Tsakiris, M; Haggard, P; (2005) The rubber hand illusion revisited: Visuotactile integration and self-attribution. J EXP PSYCHOL HUMAN , 31 (1) 80 - 91. 10.1037/0096-15126.96.36.199.
Full text not available from this repository.
Watching a rubber hand being stroked, while one's own unseen hand is synchronously stroked, may cause the rubber hand to be attributed to one's own body, to "feel like it's my hand." A behavioral measure of the rubber hand illusion (RHI) is a drift of the perceived position of one's own hand toward the rubber hand. The authors investigated (a) the influence of general body scheme representations on the RHI in Experiments 1 and 2 and (b) the necessary conditions of visuotactile stimulation underlying the RHI in Experiments 3 and 4. Overall, the results suggest that at the level of the process underlying the build up of the RHI, bottom-up processes of visuotactile correlation drive the illusion as a necessary, but not sufficient, condition. Conversely, at the level of the phenomenological content, the illusion is modulated by top-down influences originating from the representation of one's own body.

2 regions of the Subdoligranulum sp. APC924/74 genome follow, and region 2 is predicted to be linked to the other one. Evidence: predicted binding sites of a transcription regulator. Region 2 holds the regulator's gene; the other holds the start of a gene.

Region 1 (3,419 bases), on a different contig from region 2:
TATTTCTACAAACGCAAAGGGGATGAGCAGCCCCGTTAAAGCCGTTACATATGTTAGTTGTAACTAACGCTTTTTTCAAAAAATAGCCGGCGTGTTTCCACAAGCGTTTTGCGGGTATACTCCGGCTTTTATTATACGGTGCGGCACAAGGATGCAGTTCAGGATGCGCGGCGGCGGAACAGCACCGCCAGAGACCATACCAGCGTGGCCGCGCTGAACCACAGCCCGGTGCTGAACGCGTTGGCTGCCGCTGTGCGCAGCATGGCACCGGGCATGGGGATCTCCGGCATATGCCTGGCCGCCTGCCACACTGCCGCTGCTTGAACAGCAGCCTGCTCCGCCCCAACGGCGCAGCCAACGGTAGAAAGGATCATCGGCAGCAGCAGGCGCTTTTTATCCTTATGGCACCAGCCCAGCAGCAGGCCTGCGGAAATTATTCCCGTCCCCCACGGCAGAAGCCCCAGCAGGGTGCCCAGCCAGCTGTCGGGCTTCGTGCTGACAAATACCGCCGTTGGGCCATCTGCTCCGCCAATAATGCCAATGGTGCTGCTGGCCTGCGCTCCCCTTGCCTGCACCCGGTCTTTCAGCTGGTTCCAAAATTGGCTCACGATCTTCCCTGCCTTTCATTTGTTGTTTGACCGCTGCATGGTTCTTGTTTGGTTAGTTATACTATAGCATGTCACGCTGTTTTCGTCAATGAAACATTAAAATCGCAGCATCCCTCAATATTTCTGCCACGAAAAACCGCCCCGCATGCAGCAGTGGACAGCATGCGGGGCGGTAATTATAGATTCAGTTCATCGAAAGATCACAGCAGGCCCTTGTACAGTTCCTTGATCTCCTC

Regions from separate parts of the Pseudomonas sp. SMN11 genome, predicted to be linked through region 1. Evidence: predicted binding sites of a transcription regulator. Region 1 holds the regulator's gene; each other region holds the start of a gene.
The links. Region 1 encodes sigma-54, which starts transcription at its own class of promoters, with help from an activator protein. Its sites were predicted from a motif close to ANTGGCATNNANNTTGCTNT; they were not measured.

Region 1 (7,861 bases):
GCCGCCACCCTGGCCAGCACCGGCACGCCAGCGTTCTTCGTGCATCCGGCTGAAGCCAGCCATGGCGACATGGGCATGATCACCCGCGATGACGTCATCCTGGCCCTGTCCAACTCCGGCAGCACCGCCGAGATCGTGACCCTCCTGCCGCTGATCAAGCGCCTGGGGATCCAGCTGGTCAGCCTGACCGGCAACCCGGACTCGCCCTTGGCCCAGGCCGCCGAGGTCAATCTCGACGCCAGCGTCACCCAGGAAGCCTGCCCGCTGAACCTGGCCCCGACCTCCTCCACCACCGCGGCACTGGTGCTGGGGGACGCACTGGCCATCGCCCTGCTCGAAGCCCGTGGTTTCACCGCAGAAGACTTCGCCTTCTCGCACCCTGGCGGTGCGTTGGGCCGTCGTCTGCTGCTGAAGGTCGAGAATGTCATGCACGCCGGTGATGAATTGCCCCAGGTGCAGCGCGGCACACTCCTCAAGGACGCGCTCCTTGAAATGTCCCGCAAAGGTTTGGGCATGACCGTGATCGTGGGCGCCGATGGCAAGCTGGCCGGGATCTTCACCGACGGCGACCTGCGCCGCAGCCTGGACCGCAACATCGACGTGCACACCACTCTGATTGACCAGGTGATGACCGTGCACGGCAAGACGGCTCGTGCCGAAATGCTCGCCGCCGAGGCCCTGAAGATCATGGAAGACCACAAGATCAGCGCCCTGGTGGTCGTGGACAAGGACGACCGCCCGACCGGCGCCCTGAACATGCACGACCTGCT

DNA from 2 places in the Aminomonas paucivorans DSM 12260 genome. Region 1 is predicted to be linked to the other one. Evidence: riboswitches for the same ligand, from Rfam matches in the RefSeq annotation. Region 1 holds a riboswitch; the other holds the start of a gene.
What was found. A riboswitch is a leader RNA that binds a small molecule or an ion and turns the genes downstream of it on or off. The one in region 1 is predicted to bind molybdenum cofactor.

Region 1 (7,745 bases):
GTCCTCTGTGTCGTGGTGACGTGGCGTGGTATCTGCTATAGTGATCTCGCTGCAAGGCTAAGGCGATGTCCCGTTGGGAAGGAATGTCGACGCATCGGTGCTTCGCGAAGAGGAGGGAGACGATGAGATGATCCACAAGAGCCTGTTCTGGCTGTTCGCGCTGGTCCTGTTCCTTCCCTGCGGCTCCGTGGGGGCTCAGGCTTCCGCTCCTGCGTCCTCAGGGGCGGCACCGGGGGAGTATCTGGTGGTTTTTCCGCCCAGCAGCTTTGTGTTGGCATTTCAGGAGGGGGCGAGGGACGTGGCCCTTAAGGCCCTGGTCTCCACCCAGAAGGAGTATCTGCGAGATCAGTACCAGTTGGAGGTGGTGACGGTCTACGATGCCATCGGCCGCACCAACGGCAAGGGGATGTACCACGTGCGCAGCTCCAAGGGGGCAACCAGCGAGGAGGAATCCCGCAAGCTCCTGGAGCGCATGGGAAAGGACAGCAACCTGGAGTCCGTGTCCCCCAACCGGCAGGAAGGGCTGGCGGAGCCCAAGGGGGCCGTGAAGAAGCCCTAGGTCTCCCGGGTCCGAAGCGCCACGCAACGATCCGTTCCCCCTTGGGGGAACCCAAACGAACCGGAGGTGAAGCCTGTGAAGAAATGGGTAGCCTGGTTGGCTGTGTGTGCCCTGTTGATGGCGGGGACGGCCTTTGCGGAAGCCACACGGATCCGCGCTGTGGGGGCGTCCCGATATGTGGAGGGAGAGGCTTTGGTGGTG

|Title:||The rubber hand illusion revisited: Visuotactile integration and self-attribution|
|Keywords:||SOMATOSENSORY CORTEX, TOOL USE, TACTILE PERCEPTION, VISUAL CAPTURE, BODY, REPRESENTATION, VISION, SPACE, TOUCH, ARM|
|UCL classification:||UCL > School of Life and Medical Sciences > Faculty of Brain Sciences > Psychology and Language Sciences (Division of) > Institute of Cognitive Neuroscience|
UCL > School of Life and Medical Sciences > Faculty of Life Sciences
Archive Staff Only: edit this record